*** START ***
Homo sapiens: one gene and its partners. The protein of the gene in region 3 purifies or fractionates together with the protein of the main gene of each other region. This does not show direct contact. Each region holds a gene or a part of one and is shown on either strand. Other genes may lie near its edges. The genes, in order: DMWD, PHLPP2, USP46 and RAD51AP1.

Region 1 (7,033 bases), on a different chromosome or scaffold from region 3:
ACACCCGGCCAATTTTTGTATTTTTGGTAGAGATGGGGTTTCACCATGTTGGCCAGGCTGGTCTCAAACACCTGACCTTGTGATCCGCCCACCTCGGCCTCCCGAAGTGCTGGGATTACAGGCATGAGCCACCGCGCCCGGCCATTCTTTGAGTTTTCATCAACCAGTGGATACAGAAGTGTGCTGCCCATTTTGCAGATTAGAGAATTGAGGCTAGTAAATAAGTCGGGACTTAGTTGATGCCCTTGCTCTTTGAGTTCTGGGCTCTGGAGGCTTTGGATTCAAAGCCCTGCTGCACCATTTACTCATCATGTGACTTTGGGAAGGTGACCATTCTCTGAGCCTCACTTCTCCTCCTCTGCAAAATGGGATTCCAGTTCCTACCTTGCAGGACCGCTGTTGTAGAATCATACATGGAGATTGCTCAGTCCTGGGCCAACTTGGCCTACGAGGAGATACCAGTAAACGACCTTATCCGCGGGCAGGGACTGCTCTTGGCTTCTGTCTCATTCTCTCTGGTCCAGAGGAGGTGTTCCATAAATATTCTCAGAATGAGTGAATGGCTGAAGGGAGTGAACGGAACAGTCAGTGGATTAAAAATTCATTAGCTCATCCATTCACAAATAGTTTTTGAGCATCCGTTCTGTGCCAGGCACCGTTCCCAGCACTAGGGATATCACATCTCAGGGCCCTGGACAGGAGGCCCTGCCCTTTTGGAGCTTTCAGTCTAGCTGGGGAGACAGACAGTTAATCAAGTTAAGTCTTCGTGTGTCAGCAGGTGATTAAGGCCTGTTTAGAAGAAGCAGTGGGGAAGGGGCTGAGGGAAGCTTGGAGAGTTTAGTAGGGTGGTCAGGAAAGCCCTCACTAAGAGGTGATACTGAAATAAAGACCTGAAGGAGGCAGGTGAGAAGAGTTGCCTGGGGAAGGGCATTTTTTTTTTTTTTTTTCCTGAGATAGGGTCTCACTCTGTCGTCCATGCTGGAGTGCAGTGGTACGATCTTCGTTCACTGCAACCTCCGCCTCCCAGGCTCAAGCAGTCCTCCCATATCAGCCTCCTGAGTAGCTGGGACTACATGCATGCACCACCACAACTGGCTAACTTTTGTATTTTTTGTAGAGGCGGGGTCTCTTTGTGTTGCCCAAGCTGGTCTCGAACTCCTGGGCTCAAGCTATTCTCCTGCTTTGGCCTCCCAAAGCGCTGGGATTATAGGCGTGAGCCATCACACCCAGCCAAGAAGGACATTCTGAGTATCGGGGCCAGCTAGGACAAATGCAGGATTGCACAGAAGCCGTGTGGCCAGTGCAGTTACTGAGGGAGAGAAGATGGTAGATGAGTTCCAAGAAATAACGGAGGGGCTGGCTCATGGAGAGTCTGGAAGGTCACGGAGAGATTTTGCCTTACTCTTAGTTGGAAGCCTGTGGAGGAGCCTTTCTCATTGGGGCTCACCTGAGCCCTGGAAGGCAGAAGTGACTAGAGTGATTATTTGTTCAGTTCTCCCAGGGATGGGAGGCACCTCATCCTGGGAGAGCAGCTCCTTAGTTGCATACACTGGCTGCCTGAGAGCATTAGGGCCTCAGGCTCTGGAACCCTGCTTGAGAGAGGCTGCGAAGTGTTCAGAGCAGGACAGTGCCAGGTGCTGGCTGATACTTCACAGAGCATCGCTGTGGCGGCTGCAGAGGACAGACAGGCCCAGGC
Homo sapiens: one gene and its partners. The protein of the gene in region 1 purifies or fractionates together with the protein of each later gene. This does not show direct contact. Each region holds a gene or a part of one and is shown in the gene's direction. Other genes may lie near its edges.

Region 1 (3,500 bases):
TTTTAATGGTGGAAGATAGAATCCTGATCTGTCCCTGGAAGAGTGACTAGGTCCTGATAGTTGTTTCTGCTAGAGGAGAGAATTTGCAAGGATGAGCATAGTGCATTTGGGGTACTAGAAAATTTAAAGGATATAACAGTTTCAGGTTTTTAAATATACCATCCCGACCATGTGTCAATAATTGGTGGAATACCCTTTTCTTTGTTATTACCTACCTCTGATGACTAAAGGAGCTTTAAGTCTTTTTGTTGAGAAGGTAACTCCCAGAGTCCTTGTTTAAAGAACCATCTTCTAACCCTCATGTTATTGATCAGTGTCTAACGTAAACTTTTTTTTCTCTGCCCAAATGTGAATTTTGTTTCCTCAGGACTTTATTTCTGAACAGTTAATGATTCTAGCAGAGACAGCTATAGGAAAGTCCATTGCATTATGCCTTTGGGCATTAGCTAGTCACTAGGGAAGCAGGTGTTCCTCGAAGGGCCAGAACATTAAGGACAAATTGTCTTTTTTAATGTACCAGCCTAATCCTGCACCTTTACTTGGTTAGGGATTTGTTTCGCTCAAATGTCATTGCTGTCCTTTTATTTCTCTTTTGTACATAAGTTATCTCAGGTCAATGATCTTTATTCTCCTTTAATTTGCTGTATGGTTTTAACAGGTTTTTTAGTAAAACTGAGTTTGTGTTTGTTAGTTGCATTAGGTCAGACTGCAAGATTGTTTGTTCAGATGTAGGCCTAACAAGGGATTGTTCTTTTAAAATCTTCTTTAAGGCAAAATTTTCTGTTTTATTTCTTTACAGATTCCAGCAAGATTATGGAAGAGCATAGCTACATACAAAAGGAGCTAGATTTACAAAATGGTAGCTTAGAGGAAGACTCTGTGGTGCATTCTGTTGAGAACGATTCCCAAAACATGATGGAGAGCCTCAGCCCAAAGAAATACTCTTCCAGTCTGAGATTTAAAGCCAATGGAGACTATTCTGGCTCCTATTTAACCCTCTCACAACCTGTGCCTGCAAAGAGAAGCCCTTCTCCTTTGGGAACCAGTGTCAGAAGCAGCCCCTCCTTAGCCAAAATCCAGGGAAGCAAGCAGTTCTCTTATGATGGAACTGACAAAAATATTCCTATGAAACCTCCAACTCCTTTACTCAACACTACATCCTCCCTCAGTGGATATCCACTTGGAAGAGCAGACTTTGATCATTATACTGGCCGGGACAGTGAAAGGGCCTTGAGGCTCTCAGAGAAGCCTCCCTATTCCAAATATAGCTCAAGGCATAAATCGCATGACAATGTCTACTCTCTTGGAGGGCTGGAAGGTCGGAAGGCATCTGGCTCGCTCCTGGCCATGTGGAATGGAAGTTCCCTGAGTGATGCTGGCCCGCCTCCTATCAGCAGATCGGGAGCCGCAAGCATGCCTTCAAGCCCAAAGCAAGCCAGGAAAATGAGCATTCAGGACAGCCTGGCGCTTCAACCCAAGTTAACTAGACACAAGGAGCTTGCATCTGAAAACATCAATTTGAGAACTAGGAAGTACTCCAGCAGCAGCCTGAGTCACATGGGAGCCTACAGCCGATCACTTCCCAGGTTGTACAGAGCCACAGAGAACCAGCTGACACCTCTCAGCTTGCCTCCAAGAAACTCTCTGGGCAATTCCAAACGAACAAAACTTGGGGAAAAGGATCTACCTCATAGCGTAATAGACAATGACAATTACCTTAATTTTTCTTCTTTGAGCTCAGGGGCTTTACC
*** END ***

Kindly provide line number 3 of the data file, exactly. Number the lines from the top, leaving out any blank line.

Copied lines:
ACACCCGGCCAATTTTTGTATTTTTGGTAGAGATGGGGTTTCACCATGTTGGCCAGGCTGGTCTCAAACACCTGACCTTGTGATCCGCCCACCTCGGCCTCCCGAAGTGCTGGGATTACAGGCATGAGCCACCGCGCCCGGCCATTCTTTGAGTTTTCATCAACCAGTGGATACAGAAGTGTGCTGCCCATTTTGCAGATTAGAGAATTGAGGCTAGTAAATAAGTCGGGACTTAGTTGATGCCCTTGCTCTTTGAGTTCTGGGCTCTGGAGGCTTTGGATTCAAAGCCCTGCTGCACCATTTACTCATCATGTGACTTTGGGAAGGTGACCATTCTCTGAGCCTCACTTCTCCTCCTCTGCAAAATGGGATTCCAGTTCCTACCTTGCAGGACCGCTGTTGTAGAATCATACATGGAGATTGCTCAGTCCTGGGCCAACTTGGCCTACGAGGAGATACCAGTAAACGACCTTATCCGCGGGCAGGGACTGCTCTTGGCTTCTGTCTCATTCTCTCTGGTCCAGAGGAGGTGTTCCATAAATATTCTCAGAATGAGTGAATGGCTGAAGGGAGTGAACGGAACAGTCAGTGGATTAAAAATTCATTAGCTCATCCATTCACAAATAGTTTTTGAGCATCCGTTCTGTGCCAGGCACCGTTCCCAGCACTAGGGATATCACATCTCAGGGCCCTGGACAGGAGGCCCTGCCCTTTTGGAGCTTTCAGTCTAGCTGGGGAGACAGACAGTTAATCAAGTTAAGTCTTCGTGTGTCAGCAGGTGATTAAGGCCTGTTTAGAAGAAGCAGTGGGGAAGGGGCTGAGGGAAGCTTGGAGAGTTTAGTAGGGTGGTCAGGAAAGCCCTCACTAAGAGGTGATACTGAAATAAAGACCTGAAGGAGGCAGGTGAGAAGAGTTGCCTGGGGAAGGGCATTTTTTTTTTTTTTTTTCCTGAGATAGGGTCTCACTCTGTCGTCCATGCTGGAGTGCAGTGGTACGATCTTCGTTCACTGCAACCTCCGCCTCCCAGGCTCAAGCAGTCCTCCCATATCAGCCTCCTGAGTAGCTGGGACTACATGCATGCACCACCACAACTGGCTAACTTTTGTATTTTTTGTAGAGGCGGGGTCTCTTTGTGTTGCCCAAGCTGGTCTCGAACTCCTGGGCTCAAGCTATTCTCCTGCTTTGGCCTCCCAAAGCGCTGGGATTATAGGCGTGAGCCATCACACCCAGCCAAGAAGGACATTCTGAGTATCGGGGCCAGCTAGGACAAATGCAGGATTGCACAGAAGCCGTGTGGCCAGTGCAGTTACTGAGGGAGAGAAGATGGTAGATGAGTTCCAAGAAATAACGGAGGGGCTGGCTCATGGAGAGTCTGGAAGGTCACGGAGAGATTTTGCCTTACTCTTAGTTGGAAGCCTGTGGAGGAGCCTTTCTCATTGGGGCTCACCTGAGCCCTGGAAGGCAGAAGTGACTAGAGTGATTATTTGTTCAGTTCTCCCAGGGATGGGAGGCACCTCATCCTGGGAGAGCAGCTCCTTAGTTGCATACACTGGCTGCCTGAGAGCATTAGGGCCTCAGGCTCTGGAACCCTGCTTGAGAGAGGCTGCGAAGTGTTCAGAGCAGGACAGTGCCAGGTGCTGGCTGATACTTCACAGAGCATCGCTGTGGCGGCTGCAGAGGACAGACAGGCCCAGGC